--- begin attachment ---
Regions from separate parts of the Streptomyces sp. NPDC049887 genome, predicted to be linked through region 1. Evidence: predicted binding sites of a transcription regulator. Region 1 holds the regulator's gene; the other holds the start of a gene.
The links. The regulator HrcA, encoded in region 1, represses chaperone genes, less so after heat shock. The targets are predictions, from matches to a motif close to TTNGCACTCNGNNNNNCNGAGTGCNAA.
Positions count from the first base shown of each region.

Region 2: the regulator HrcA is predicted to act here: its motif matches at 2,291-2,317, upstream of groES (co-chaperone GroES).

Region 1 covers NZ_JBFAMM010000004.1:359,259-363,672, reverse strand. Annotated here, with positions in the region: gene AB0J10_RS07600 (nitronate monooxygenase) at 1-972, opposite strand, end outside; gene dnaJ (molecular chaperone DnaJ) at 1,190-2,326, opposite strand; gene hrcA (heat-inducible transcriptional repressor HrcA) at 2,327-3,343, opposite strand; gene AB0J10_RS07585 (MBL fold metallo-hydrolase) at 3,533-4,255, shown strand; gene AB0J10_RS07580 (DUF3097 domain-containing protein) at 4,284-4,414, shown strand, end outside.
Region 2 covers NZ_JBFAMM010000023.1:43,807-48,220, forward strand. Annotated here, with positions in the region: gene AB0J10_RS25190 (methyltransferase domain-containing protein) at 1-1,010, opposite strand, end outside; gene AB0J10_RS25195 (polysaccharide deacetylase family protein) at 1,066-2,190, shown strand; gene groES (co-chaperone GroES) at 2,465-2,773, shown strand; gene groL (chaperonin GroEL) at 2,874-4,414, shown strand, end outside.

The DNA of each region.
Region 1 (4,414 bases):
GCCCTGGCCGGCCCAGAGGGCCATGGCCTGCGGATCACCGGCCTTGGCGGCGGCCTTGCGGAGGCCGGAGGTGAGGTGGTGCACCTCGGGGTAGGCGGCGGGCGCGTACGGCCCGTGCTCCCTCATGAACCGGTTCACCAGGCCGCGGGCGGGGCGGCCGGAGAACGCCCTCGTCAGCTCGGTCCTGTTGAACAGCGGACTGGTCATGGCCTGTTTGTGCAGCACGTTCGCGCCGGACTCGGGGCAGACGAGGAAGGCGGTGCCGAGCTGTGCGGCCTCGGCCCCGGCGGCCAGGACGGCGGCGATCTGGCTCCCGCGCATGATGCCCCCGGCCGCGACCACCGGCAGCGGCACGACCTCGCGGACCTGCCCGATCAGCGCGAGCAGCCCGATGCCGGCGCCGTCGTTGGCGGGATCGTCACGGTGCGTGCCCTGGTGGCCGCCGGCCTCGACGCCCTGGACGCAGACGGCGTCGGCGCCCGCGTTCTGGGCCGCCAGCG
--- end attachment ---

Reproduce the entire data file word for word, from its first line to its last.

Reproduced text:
Regions from separate parts of the Streptomyces sp. NPDC049887 genome, predicted to be linked through region 1. Evidence: predicted binding sites of a transcription regulator. Region 1 holds the regulator's gene; the other holds the start of a gene.
The links. The regulator HrcA, encoded in region 1, represses chaperone genes, less so after heat shock. The targets are predictions, from matches to a motif close to TTNGCACTCNGNNNNNCNGAGTGCNAA.
Positions count from the first base shown of each region.

Region 2: the regulator HrcA is predicted to act here: its motif matches at 2,291-2,317, upstream of groES (co-chaperone GroES).

Region 1 covers NZ_JBFAMM010000004.1:359,259-363,672, reverse strand. Annotated here, with positions in the region: gene AB0J10_RS07600 (nitronate monooxygenase) at 1-972, opposite strand, end outside; gene dnaJ (molecular chaperone DnaJ) at 1,190-2,326, opposite strand; gene hrcA (heat-inducible transcriptional repressor HrcA) at 2,327-3,343, opposite strand; gene AB0J10_RS07585 (MBL fold metallo-hydrolase) at 3,533-4,255, shown strand; gene AB0J10_RS07580 (DUF3097 domain-containing protein) at 4,284-4,414, shown strand, end outside.
Region 2 covers NZ_JBFAMM010000023.1:43,807-48,220, forward strand. Annotated here, with positions in the region: gene AB0J10_RS25190 (methyltransferase domain-containing protein) at 1-1,010, opposite strand, end outside; gene AB0J10_RS25195 (polysaccharide deacetylase family protein) at 1,066-2,190, shown strand; gene groES (co-chaperone GroES) at 2,465-2,773, shown strand; gene groL (chaperonin GroEL) at 2,874-4,414, shown strand, end outside.

The DNA of each region.
Region 1 (4,414 bases):
GCCCTGGCCGGCCCAGAGGGCCATGGCCTGCGGATCACCGGCCTTGGCGGCGGCCTTGCGGAGGCCGGAGGTGAGGTGGTGCACCTCGGGGTAGGCGGCGGGCGCGTACGGCCCGTGCTCCCTCATGAACCGGTTCACCAGGCCGCGGGCGGGGCGGCCGGAGAACGCCCTCGTCAGCTCGGTCCTGTTGAACAGCGGACTGGTCATGGCCTGTTTGTGCAGCACGTTCGCGCCGGACTCGGGGCAGACGAGGAAGGCGGTGCCGAGCTGTGCGGCCTCGGCCCCGGCGGCCAGGACGGCGGCGATCTGGCTCCCGCGCATGATGCCCCCGGCCGCGACCACCGGCAGCGGCACGACCTCGCGGACCTGCCCGATCAGCGCGAGCAGCCCGATGCCGGCGCCGTCGTTGGCGGGATCGTCACGGTGCGTGCCCTGGTGGCCGCCGGCCTCGACGCCCTGGACGCAGACGGCGTCGGCGCCCGCGTTCTGGGCCGCCAGCG